Limestone and waterfalls in Plitvice Park, Croatia

Croatia’s largest national park, located in roughly the center of the country, features sheer limestone cliffs that tower above emerald green water and a bounty of large and small waterfalls and cascades that rush down a series of about 16 lakes.

A series of boardwalks at the park takes you around a few of the lakes and waterfalls where you can appreciate the amazing natural processes that create this landscape.

A view from the top of the canyon — you can just barely see the fine white line of the boardwalk trail at the base of the distant limestone cliff face. The highest waterfall in the park is on the right side of the image.
The map of the Plitvice Lakes shows the natural (i.e., not man-made) dams that block the river flow to create the lakes. However, the contours and even placement of the lakes change gradually over time, as the location of dams changes.
Rainfall leaches calcium carbonate from the soft limestone rock and creates channels through the rock to feed an underground river that bubbles up into small ponds and lakes when it reaches harder rock.
The water becomes saturated with calcium carbonate which gets deposited on everything over which the water flows. Vegetation growing along the shore of the lake as well as algae and moss growing at the edge of the lake get a coating of calcium carbonate on them, forming stony barriers to water movement — i.e., dams.
Water flowing over the dams creates cascades and waterfalls that carry the calcium-carbonate rich water further downstream.
More calcium carbonate is deposited on the plants and bacterial colonies creating yet another set of dams and pools above them.
Dams are impermanent structures, because the rushing water dissolves them, only to deposit the minerals elsewhere in slower moving water.
The type of algae that bloom in the calcium carbonate rich waters of the lakes contribute to the unique color of these lakes, which actually change from aqua-colored to teal-colored depending on the season, the temperature, and the algal population bloom.
The lakes are especially beautiful in the fall when the teal green water color contrasts with the rich golds and reds of the forest vegetation.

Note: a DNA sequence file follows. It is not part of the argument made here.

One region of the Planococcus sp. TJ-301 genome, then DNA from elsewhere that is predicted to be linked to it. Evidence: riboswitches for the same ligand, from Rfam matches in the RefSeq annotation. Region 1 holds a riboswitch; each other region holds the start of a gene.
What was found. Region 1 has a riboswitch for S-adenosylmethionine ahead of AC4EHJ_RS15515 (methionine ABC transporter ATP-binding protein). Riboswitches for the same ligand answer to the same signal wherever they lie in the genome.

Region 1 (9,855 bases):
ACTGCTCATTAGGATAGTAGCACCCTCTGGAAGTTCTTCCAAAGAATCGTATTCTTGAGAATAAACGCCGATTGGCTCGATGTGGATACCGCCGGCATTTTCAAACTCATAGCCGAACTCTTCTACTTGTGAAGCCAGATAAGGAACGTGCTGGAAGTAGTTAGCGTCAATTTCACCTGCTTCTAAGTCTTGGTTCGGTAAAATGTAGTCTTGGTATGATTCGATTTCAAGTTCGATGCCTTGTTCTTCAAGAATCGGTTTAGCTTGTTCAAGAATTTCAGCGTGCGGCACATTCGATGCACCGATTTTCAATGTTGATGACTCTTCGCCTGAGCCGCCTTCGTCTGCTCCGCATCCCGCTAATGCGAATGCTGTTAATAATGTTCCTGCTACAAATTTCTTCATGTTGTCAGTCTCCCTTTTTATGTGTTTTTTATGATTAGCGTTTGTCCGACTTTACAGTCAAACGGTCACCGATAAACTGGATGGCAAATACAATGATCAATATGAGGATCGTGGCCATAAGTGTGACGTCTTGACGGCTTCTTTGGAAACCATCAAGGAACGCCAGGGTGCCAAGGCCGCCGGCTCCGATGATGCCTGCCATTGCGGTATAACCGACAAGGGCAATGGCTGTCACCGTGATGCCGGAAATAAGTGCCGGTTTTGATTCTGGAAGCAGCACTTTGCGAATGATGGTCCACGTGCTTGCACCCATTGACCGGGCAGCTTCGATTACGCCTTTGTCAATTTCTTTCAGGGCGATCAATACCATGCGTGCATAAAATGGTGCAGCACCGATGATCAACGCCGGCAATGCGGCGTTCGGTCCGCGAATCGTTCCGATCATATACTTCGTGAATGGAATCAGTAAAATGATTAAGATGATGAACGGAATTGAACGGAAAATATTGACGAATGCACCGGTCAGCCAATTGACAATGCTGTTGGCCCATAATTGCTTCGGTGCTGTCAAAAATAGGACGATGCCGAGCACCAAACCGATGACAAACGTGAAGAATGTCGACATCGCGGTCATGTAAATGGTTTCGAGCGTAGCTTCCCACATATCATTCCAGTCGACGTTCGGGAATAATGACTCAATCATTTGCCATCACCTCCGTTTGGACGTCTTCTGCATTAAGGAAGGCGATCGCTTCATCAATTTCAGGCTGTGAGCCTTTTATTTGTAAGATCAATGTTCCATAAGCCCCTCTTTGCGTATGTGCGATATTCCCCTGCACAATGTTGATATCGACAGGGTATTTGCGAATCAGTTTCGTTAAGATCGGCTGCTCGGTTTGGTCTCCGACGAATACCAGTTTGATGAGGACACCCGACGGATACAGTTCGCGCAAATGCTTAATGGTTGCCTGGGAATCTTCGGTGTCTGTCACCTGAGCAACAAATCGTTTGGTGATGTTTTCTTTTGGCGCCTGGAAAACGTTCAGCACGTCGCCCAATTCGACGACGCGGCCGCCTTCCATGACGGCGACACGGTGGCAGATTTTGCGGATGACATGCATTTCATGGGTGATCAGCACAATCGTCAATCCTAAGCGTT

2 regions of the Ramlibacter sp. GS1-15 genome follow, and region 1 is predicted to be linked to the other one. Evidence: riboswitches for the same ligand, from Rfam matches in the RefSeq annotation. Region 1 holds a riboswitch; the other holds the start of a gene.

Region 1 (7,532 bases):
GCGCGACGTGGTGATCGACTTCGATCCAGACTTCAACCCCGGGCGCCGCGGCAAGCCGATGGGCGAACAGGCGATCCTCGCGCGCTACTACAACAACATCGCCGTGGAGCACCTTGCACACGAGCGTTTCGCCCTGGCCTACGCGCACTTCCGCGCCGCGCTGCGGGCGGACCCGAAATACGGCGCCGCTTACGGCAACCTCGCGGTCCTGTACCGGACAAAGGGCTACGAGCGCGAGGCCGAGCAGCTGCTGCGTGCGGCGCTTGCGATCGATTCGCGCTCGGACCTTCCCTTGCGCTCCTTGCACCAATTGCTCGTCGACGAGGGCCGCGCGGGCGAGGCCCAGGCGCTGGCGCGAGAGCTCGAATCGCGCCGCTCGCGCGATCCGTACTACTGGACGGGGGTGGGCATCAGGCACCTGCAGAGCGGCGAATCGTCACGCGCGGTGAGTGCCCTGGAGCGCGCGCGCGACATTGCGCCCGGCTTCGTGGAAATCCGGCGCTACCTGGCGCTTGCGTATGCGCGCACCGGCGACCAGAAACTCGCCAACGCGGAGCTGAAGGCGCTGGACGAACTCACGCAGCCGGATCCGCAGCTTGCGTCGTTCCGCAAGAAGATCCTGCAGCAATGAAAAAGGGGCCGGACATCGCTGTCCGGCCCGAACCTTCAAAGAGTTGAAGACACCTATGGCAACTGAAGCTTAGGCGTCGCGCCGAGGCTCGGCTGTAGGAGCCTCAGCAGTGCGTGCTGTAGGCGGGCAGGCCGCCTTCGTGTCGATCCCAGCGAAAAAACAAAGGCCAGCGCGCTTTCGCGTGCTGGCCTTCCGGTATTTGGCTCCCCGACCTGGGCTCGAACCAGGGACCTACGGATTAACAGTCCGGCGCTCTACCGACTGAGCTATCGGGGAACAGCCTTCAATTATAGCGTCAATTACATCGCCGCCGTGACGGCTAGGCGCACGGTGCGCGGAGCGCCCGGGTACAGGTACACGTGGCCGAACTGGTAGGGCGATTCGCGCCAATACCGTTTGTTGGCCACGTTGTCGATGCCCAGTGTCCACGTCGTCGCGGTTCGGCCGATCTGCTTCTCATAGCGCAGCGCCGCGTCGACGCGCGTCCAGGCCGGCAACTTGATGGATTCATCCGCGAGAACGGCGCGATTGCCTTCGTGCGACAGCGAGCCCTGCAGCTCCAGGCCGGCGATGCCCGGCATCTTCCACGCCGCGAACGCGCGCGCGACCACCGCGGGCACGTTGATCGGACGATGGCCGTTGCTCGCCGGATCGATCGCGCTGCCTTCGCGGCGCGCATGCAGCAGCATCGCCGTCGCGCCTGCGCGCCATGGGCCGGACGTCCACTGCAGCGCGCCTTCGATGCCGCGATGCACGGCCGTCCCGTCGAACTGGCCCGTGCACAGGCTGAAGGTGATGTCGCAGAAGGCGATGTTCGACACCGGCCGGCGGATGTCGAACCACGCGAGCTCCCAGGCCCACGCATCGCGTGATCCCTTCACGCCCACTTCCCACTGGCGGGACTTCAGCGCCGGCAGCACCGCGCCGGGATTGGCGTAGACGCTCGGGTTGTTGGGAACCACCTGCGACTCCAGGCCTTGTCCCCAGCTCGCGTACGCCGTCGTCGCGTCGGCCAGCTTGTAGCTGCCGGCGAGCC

5 thoughts on “Limestone and waterfalls in Plitvice Park, Croatia

  1. A children’s book I illustrated, “Ricky Discovers the Sonora Desert,” was just released. Like you, I am on an endless mission to educate. Love your blog, even though I don’t send feedback often. It’s something I look forward to every week.


    I’ve especially enjoyed your posts from the Balkans. I edited and my husband produced a book for a man who had spent two years in Croatia as part of the democracy transition team after their war of independence. He wrote so lovingly about the country and its people. It is a pleasure to see your photographs, which reflect the real beauty of the Plitvice Lakes, in contrast with all the photographs on the Internet that have overly pumped up and unrealistic color. And I loved the animals.

    • Thanks, Betsy. I was blown away by the forgiving attitude of especially the Bosnian people we met. They have put the past behind them and live each day to the fullest. However, that said, they are also experiencing flashbacks of their horrors from the 1990s when they hear or read about Ukraine today.

  2. Just though you ought to know that it’s really hard to leave comments because WordPress is blocking half of the line and I can’t see what I type. I’m on Apple’s Safari browser. In the comment I just made, I couldn’t see what I typed until after it was posted, and it had actually duplicated part of my original comment. Also the email reply feature hasn’t been working.

    • Thanks for letting me know. WordPress is also often difficult for me to post when I use my iPad as well. It’s possible they don’t support Apple products well. I never have problems posting or commenting when I use my PC laptop.

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